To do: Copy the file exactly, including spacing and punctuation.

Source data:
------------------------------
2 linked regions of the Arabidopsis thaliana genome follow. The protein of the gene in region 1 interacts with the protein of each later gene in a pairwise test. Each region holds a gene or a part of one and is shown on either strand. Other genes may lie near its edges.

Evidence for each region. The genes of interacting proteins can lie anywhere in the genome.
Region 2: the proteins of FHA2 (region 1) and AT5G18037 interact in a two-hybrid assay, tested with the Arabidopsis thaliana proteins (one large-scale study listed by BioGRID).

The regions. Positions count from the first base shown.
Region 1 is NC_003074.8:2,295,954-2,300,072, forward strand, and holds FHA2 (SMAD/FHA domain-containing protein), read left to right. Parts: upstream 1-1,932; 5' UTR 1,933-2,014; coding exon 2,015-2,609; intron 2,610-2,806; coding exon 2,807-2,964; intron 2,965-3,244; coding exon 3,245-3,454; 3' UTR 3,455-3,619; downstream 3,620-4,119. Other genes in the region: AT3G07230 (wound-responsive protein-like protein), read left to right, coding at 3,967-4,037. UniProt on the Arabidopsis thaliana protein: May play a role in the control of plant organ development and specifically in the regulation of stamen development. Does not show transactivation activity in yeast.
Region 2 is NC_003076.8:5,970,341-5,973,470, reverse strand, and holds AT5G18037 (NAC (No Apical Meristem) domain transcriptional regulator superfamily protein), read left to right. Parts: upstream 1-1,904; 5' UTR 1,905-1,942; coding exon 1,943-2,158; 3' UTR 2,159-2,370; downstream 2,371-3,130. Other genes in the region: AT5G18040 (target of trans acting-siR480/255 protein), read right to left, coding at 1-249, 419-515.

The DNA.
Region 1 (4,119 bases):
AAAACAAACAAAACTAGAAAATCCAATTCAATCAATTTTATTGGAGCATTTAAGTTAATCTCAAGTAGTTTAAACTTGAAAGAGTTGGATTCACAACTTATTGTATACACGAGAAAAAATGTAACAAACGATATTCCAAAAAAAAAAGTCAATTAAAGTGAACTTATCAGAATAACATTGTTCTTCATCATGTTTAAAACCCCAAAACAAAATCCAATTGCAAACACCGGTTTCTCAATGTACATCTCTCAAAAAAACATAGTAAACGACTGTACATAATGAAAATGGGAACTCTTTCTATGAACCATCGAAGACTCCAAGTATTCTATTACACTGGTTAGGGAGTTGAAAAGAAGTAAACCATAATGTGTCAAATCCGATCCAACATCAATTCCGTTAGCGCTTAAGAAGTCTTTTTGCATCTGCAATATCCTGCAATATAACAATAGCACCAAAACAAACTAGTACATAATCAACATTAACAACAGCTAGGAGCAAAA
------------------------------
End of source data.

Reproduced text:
2 linked regions of the Arabidopsis thaliana genome follow. The protein of the gene in region 1 interacts with the protein of each later gene in a pairwise test. Each region holds a gene or a part of one and is shown on either strand. Other genes may lie near its edges.

Evidence for each region. The genes of interacting proteins can lie anywhere in the genome.
Region 2: the proteins of FHA2 (region 1) and AT5G18037 interact in a two-hybrid assay, tested with the Arabidopsis thaliana proteins (one large-scale study listed by BioGRID).

The regions. Positions count from the first base shown.
Region 1 is NC_003074.8:2,295,954-2,300,072, forward strand, and holds FHA2 (SMAD/FHA domain-containing protein), read left to right. Parts: upstream 1-1,932; 5' UTR 1,933-2,014; coding exon 2,015-2,609; intron 2,610-2,806; coding exon 2,807-2,964; intron 2,965-3,244; coding exon 3,245-3,454; 3' UTR 3,455-3,619; downstream 3,620-4,119. Other genes in the region: AT3G07230 (wound-responsive protein-like protein), read left to right, coding at 3,967-4,037. UniProt on the Arabidopsis thaliana protein: May play a role in the control of plant organ development and specifically in the regulation of stamen development. Does not show transactivation activity in yeast.
Region 2 is NC_003076.8:5,970,341-5,973,470, reverse strand, and holds AT5G18037 (NAC (No Apical Meristem) domain transcriptional regulator superfamily protein), read left to right. Parts: upstream 1-1,904; 5' UTR 1,905-1,942; coding exon 1,943-2,158; 3' UTR 2,159-2,370; downstream 2,371-3,130. Other genes in the region: AT5G18040 (target of trans acting-siR480/255 protein), read right to left, coding at 1-249, 419-515.

The DNA.
Region 1 (4,119 bases):
AAAACAAACAAAACTAGAAAATCCAATTCAATCAATTTTATTGGAGCATTTAAGTTAATCTCAAGTAGTTTAAACTTGAAAGAGTTGGATTCACAACTTATTGTATACACGAGAAAAAATGTAACAAACGATATTCCAAAAAAAAAAGTCAATTAAAGTGAACTTATCAGAATAACATTGTTCTTCATCATGTTTAAAACCCCAAAACAAAATCCAATTGCAAACACCGGTTTCTCAATGTACATCTCTCAAAAAAACATAGTAAACGACTGTACATAATGAAAATGGGAACTCTTTCTATGAACCATCGAAGACTCCAAGTATTCTATTACACTGGTTAGGGAGTTGAAAAGAAGTAAACCATAATGTGTCAAATCCGATCCAACATCAATTCCGTTAGCGCTTAAGAAGTCTTTTTGCATCTGCAATATCCTGCAATATAACAATAGCACCAAAACAAACTAGTACATAATCAACATTAACAACAGCTAGGAGCAAAA